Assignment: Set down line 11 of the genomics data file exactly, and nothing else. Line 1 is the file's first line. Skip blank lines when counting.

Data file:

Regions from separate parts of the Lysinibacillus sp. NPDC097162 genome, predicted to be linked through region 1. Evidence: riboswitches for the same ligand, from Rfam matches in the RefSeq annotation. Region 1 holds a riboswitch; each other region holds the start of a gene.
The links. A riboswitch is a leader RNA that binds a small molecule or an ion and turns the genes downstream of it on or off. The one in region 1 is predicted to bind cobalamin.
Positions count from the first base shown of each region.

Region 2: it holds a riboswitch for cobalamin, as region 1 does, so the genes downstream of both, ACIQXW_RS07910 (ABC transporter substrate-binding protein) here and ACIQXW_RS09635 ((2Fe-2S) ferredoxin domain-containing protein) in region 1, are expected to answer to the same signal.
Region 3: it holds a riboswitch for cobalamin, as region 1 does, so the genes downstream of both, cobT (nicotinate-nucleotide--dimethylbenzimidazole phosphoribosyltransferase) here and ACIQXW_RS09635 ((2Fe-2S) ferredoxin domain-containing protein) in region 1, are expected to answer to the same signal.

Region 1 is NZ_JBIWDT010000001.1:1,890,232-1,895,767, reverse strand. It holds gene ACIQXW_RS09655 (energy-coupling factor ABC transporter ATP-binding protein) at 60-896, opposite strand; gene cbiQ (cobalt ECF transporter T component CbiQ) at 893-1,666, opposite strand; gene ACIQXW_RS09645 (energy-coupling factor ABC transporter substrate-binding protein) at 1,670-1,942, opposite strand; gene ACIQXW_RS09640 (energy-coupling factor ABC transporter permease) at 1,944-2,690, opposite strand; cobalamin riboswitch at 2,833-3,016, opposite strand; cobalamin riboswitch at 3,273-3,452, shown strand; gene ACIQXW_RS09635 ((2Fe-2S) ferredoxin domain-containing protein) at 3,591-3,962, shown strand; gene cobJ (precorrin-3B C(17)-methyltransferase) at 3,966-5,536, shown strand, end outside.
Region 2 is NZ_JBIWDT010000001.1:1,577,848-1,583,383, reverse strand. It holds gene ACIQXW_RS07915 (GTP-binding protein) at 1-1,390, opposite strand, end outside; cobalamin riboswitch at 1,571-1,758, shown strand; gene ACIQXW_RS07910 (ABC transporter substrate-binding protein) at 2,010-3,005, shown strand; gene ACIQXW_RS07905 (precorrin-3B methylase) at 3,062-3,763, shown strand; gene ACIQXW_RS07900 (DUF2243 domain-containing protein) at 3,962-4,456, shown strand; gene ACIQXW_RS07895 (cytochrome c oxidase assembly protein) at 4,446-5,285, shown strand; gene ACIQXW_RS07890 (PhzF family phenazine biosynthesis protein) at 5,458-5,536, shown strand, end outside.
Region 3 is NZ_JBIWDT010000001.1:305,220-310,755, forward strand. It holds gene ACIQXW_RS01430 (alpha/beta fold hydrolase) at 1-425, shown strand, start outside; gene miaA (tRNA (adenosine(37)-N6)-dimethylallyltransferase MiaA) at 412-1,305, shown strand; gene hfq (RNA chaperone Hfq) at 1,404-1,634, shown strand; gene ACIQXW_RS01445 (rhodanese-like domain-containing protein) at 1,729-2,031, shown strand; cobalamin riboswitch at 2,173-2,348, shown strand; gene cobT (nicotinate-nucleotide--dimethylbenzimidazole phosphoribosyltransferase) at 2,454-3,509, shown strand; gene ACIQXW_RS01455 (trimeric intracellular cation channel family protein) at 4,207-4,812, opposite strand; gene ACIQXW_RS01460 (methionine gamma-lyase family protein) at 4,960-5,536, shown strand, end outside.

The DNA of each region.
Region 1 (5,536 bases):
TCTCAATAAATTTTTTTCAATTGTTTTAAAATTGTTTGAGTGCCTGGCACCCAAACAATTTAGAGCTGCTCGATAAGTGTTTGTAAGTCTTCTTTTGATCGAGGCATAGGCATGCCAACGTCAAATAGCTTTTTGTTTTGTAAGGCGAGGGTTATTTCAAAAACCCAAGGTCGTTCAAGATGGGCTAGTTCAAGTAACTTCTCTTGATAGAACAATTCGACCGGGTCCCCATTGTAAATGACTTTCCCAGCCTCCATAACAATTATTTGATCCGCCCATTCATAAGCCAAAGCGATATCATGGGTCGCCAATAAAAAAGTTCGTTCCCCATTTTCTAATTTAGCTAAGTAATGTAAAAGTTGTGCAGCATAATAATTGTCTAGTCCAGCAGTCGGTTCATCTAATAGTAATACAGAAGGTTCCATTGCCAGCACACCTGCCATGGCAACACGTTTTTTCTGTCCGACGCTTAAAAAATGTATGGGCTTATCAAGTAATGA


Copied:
TCTCAATAAATTTTTTTCAATTGTTTTAAAATTGTTTGAGTGCCTGGCACCCAAACAATTTAGAGCTGCTCGATAAGTGTTTGTAAGTCTTCTTTTGATCGAGGCATAGGCATGCCAACGTCAAATAGCTTTTTGTTTTGTAAGGCGAGGGTTATTTCAAAAACCCAAGGTCGTTCAAGATGGGCTAGTTCAAGTAACTTCTCTTGATAGAACAATTCGACCGGGTCCCCATTGTAAATGACTTTCCCAGCCTCCATAACAATTATTTGATCCGCCCATTCATAAGCCAAAGCGATATCATGGGTCGCCAATAAAAAAGTTCGTTCCCCATTTTCTAATTTAGCTAAGTAATGTAAAAGTTGTGCAGCATAATAATTGTCTAGTCCAGCAGTCGGTTCATCTAATAGTAATACAGAAGGTTCCATTGCCAGCACACCTGCCATGGCAACACGTTTTTTCTGTCCGACGCTTAAAAAATGTATGGGCTTATCAAGTAATGA